As your article makes clear, what is needed is not simply to make these foods available, nor more dull education, which may in fact turn kids off, but instead programs that really change eating habits. We need to motivate children to learn to like the taste of fruit and vegetables. These are great foods that previous generations of kids have eaten, and we must now help this generation to enjoy them too.
The bottom line in this regard is actual consumption of fruit and vegetables and this should be the key behavioral measure. It has been the main focus of the Food Dudes program that we have been developing over past 15 years or so, and which has been subject to controlled experimental evaluation in the UK, with the findings published in peer-reviewed journals.
This is a program that has now been piloted in Ireland (funded by the European Union, Irish Government, and the Fresh Produce Industry), and evaluated by University College, Dublin. Such was its effectiveness in bringing about large and long-lasting changes in children’s eating habits that the Irish Government has decided to make the program available to all primary schools in Ireland.
The Irish project seems to offer an appropriate paradigm that can be followed in other countries such as the US. It entails, as you have proposed, an evaluation of the evidence and an effective trial of the Food Dudes program to see whether it really can change the behavior of US kids (can they be that different from their European counterparts?).
This is not rocket science and it does not require a great deal of resources to establish whether a program can change what children eat and whether these changes can be sustained over time. If a fraction of the money currently spent on the implementation of untested governmental and other schemes were to be spent instead on the establishing what really does change behavior, then we might begin to make progress. The cost of not doing so will be the continued rapid growth of the obesity problem.
— Fergus Lowe
Professor of Psychology and
Director of the Food Dudes
When people do not do things that are eminently sensible, we would be flattering ourselves to think it is because we and only we see the good sense of it. One has to confront the horrible truth that these types of programs become self-perpetuating industries.
It is good that Dr. Lowe is a professor of psychology as he could doubtless speak to the powerful ability of human beings to persuade themselves of whatever they want to do. In the piece we wrote regarding the Associated Press review of the literature education, we included two quotes from the AP article that lay this out so perfectly:
Kate Houston, deputy under secretary of the USDA’s Food, Nutrition and Consumer Services, oversees most federal funds, $696 million this year, spent on childhood nutrition education in this country. Funding has steadily increased in recent years, up from $535 million in 2003. Houston insists the programs are successful.
“I think the question here is how are we measuring success and there are certainly many ways in which you can do so and the ways in which we’ve been able to measure have shown success,” she said.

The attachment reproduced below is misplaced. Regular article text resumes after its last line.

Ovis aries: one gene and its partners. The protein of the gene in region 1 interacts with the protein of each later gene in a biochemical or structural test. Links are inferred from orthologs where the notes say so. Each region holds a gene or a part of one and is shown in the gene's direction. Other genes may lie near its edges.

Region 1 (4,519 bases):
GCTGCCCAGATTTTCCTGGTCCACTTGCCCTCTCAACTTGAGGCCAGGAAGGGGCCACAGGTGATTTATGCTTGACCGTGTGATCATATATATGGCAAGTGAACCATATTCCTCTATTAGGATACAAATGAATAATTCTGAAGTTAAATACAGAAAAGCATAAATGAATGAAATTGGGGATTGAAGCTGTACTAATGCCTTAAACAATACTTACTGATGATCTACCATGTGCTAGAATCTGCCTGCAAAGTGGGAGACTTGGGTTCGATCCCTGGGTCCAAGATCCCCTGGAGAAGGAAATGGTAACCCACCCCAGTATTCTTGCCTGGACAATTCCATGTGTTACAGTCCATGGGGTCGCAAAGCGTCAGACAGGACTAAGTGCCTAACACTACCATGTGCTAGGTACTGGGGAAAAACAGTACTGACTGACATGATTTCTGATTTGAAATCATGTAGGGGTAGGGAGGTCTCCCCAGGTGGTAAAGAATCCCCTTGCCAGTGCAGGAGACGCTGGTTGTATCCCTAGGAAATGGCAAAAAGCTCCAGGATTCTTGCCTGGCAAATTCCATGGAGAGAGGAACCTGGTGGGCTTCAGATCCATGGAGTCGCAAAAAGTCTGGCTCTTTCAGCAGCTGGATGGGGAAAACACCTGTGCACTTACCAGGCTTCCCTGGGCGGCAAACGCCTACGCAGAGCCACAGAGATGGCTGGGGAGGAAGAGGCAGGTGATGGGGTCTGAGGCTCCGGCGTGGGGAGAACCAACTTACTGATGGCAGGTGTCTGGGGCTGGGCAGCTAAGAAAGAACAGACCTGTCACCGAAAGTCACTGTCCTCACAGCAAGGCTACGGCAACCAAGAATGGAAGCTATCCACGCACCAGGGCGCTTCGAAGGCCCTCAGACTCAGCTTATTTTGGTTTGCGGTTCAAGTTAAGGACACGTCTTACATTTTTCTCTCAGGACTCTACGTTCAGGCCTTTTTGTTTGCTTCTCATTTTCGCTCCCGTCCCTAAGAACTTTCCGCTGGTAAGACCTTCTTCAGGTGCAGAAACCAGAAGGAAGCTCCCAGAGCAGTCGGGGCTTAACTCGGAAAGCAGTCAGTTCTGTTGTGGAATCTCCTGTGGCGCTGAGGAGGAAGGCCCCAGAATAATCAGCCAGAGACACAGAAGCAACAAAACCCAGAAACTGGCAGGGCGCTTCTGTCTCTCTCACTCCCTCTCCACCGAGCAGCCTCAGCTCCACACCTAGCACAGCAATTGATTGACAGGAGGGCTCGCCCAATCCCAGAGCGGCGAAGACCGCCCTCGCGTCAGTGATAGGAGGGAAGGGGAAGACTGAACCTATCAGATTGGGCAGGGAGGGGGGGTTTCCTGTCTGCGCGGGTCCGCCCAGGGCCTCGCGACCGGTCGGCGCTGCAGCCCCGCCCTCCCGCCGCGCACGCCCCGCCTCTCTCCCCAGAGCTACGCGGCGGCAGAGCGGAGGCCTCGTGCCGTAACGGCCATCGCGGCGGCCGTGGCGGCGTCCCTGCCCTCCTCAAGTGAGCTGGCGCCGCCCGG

But isn’t the goal of these programs to change the way kids eat?
“Absolutely that’s the goal,” she said.
And they’re successfully reaching that goal?
“We’re finding success in things in which we have been able to measure, which are more related to knowledge and skill. It is more difficult for us to identify success in changing children’s eating patterns.”
When asked about the many studies that don’t show improvement, Houston asked for copies of the research. And she said the USDA doesn’t have the resources to undertake “long term, controlled, medical modeled studies” necessary to determine the impact of its programs.
At least she acknowledges the goal — changing consumption patterns. But how ridiculous is it for her to say that “…the USDA doesn’t have the resources to undertake long term, controlled, medical modeled studies necessary to determine the impact of its programs”?
She should be before Congress every week demanding that no program ever be done without a mechanism set up to determine if it is achieving its goal. If there is no more money available, better to do half as many programs and study them for efficacy than to do a bunch of random programs and spend billions and billions over the years with not the foggiest idea of whether the goal is being accomplished.
Some of the contractors have talked themselves into forgetting the goal of changing consumption patterns:
Their teacher, Jenkins, offers fact-filled and engaging nutrition lessons as part of a $7 million USDA program which reaches about 388,000 students a year in the Los Angeles Unified School District.
The most recent evaluation of the 8-year-old program was disheartening: no difference in the amount of fruits and vegetables eaten by kids participating in the program and those who weren’t. Teachers who spent more hours on nutrition education had no greater impact than those who didn’t. And parent behavior didn’t change either.
“It’s true, it didn’t change what they actually eat. But the program really made a difference in how kids were feeling about fruits and vegetables. They really had a more positive attitude toward fruits and vegetables,” said Dr. Mike Prelip, a UCLA researcher who headed up the evaluation.
Is it possible that Dr. Prelip thinks the taxpayers care about how children are “feeling” about fruits and vegetables? The children have a more ‘positive attitude’ towards fruit and vegetables? Who is this guy, the Dr. Norman Vincent Peale of produce? It would be nice to hear him say something scientific, such as that he has an ongoing study that he believes will show that thinking positively about produce at age 9 correlates to higher consumption at age 12.